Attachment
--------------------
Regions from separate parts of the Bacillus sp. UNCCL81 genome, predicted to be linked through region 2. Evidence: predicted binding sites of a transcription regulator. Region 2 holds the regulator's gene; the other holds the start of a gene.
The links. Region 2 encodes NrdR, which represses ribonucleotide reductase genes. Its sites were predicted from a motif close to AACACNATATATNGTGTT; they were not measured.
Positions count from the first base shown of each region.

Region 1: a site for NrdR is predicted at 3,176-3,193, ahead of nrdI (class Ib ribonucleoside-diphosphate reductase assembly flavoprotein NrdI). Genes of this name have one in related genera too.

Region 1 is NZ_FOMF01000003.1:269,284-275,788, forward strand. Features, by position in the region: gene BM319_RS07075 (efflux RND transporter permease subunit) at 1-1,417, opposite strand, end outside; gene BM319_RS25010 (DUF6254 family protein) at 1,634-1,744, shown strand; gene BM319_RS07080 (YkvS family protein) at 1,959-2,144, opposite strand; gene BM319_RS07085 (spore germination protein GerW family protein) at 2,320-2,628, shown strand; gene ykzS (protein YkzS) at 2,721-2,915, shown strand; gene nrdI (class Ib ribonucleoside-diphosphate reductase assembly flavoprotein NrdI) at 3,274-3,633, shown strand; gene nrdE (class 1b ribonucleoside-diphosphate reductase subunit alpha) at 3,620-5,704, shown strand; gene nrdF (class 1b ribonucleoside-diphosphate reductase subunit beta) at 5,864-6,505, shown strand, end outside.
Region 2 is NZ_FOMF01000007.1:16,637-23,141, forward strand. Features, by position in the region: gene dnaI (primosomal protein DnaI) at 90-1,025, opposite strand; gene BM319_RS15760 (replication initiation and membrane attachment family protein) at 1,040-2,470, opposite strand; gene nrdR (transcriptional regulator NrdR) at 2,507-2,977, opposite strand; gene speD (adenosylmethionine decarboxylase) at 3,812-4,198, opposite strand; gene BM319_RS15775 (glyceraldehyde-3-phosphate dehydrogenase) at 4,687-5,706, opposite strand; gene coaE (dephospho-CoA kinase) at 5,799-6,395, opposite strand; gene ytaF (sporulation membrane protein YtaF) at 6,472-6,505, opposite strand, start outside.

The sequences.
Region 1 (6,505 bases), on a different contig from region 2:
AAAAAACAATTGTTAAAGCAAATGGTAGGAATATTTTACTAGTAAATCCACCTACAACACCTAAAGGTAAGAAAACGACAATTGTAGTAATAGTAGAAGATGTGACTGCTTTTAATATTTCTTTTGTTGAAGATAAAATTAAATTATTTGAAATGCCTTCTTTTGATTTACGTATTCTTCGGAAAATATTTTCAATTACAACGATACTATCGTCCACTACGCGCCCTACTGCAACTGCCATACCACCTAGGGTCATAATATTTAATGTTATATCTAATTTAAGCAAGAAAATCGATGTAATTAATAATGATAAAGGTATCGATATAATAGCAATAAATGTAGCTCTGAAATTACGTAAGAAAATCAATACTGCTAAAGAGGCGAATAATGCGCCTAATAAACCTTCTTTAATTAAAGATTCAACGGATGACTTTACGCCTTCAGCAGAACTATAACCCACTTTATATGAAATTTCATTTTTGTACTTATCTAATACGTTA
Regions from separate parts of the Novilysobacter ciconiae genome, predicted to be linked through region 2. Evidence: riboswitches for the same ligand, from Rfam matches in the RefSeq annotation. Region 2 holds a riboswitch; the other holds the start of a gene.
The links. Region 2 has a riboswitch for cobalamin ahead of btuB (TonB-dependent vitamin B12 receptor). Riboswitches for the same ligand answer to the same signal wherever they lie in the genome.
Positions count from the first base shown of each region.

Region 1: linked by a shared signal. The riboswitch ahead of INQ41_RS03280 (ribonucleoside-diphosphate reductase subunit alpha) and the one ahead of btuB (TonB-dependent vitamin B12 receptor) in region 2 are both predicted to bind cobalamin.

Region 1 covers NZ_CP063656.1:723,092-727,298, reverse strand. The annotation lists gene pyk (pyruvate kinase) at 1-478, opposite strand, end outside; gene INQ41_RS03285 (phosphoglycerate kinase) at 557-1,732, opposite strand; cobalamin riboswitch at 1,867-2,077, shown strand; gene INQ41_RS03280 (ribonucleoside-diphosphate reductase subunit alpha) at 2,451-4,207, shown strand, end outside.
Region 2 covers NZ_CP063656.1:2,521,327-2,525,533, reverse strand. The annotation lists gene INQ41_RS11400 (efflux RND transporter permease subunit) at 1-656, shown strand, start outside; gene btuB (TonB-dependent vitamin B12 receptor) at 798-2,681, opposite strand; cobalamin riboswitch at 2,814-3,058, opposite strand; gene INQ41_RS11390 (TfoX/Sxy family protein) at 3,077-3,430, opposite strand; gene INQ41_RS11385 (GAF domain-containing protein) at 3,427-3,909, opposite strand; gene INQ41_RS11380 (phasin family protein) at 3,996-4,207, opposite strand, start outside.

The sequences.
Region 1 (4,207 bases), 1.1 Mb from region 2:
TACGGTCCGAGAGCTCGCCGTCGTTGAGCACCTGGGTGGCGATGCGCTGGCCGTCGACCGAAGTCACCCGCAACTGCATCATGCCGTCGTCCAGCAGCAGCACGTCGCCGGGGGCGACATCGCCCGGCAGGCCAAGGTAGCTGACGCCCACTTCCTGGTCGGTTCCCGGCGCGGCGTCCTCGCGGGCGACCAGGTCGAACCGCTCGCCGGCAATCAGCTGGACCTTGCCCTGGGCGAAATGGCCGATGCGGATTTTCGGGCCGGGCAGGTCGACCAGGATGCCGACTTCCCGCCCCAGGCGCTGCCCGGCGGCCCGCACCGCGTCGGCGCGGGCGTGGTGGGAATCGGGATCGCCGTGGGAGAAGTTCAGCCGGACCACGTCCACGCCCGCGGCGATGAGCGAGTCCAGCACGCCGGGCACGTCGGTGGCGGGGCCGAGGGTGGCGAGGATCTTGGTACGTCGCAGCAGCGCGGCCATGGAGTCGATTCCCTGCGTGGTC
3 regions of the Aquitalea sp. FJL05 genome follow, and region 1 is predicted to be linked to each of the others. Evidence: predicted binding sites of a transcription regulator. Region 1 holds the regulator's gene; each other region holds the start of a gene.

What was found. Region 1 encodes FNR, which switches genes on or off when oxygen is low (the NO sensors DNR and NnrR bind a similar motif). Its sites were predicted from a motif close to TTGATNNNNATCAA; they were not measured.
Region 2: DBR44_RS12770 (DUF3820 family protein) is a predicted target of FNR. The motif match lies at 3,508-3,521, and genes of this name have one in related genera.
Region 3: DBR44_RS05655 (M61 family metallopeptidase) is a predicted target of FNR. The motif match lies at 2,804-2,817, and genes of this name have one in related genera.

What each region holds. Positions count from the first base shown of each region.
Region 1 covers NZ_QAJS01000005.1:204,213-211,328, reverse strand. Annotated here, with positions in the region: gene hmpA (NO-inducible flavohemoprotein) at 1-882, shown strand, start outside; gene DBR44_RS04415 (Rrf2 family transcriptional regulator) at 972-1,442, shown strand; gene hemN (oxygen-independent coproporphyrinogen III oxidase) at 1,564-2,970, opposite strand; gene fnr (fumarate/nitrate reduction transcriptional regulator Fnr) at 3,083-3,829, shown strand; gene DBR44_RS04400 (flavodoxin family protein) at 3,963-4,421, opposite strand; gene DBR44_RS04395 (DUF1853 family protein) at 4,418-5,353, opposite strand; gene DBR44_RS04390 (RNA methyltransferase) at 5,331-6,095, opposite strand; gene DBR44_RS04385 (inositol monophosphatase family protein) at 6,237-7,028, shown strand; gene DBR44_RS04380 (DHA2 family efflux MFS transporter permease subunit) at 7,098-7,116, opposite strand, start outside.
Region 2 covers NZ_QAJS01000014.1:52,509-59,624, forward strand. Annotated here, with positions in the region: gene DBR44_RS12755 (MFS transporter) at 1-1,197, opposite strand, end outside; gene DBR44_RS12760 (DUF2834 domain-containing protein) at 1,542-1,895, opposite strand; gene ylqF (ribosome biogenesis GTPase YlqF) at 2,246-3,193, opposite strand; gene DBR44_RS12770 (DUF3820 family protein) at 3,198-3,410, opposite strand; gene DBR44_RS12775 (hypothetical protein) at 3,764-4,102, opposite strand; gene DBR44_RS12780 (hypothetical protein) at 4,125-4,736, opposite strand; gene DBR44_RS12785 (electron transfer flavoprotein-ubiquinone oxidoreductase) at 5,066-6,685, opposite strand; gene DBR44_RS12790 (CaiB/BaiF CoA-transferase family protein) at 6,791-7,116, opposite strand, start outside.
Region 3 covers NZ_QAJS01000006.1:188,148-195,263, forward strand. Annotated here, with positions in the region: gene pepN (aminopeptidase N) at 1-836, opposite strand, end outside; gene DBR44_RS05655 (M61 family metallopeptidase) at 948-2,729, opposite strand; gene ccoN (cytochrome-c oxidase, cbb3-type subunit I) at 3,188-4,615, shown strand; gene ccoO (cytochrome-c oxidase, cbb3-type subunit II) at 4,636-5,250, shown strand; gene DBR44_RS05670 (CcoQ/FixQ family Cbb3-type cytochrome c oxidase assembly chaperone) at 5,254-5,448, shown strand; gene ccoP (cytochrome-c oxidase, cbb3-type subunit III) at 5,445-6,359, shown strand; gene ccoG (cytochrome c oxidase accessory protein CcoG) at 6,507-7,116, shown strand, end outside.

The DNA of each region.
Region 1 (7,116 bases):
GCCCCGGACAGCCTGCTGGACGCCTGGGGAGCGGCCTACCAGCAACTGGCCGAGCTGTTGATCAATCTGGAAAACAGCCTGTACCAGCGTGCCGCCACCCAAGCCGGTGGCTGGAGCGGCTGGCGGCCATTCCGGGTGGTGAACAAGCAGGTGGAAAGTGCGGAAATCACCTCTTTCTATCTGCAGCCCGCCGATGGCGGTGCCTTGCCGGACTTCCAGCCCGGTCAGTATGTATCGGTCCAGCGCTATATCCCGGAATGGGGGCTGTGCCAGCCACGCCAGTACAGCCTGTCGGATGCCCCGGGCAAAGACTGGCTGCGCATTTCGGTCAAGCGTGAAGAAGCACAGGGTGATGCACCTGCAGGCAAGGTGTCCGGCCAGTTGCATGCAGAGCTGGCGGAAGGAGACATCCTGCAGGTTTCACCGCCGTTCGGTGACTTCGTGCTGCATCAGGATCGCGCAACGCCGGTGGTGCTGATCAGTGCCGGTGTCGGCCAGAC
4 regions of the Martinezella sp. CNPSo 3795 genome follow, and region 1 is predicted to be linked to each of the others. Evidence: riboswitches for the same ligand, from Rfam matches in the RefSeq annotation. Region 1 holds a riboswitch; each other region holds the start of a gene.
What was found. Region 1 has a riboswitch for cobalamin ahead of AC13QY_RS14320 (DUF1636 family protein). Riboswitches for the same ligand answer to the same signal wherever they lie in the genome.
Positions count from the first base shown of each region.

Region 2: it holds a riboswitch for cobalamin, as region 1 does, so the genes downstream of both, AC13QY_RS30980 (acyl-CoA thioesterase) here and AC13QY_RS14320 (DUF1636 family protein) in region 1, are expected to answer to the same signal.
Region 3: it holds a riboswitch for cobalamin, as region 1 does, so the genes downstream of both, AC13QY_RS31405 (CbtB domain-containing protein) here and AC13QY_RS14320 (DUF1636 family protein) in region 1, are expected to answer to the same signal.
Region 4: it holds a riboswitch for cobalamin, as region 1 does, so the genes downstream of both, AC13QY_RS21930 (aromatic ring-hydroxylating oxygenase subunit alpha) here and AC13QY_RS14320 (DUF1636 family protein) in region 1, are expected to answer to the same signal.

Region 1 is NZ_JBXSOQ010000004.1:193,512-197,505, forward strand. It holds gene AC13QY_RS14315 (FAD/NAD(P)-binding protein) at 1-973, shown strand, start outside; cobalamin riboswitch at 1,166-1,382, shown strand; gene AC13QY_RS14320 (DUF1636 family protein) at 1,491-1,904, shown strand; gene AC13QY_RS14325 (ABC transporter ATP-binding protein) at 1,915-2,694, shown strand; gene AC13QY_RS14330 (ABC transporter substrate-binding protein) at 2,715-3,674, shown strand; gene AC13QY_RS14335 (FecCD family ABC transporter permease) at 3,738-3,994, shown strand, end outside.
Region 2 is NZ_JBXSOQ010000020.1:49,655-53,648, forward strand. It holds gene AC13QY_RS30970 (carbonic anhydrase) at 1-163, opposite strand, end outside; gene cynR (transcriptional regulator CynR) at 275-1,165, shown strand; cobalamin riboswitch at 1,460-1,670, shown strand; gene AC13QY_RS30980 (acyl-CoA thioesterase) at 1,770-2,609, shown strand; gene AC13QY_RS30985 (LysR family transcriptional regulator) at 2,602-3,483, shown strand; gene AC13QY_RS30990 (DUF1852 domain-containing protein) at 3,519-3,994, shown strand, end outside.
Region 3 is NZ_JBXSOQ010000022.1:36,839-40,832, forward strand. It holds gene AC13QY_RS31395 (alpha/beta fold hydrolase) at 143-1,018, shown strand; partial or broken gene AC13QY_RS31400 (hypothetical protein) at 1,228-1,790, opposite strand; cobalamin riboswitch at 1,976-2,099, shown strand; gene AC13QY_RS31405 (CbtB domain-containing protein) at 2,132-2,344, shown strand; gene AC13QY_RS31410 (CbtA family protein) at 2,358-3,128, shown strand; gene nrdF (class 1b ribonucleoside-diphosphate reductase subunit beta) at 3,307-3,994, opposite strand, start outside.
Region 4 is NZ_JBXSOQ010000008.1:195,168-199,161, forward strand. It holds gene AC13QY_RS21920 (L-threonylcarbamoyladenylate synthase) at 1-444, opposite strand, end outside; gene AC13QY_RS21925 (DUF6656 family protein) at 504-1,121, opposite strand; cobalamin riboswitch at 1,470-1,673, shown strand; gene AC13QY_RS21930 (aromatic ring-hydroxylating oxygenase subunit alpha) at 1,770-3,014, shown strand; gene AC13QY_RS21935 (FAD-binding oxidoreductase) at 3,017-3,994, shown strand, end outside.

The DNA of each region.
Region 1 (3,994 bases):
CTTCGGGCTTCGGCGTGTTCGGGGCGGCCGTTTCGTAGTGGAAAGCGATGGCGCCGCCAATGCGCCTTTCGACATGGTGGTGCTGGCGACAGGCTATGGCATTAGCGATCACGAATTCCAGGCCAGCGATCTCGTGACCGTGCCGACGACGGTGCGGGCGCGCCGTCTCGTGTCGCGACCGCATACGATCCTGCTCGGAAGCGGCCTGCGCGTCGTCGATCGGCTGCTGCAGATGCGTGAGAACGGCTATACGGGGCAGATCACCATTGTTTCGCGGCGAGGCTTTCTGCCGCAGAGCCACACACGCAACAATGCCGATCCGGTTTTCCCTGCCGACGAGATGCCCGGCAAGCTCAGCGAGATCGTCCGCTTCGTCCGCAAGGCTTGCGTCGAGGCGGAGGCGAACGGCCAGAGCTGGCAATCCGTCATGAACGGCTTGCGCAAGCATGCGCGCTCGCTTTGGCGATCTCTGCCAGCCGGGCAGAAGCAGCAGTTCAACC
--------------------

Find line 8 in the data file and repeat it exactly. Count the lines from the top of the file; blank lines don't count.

Region 1 (6,505 bases), on a different contig from region 2: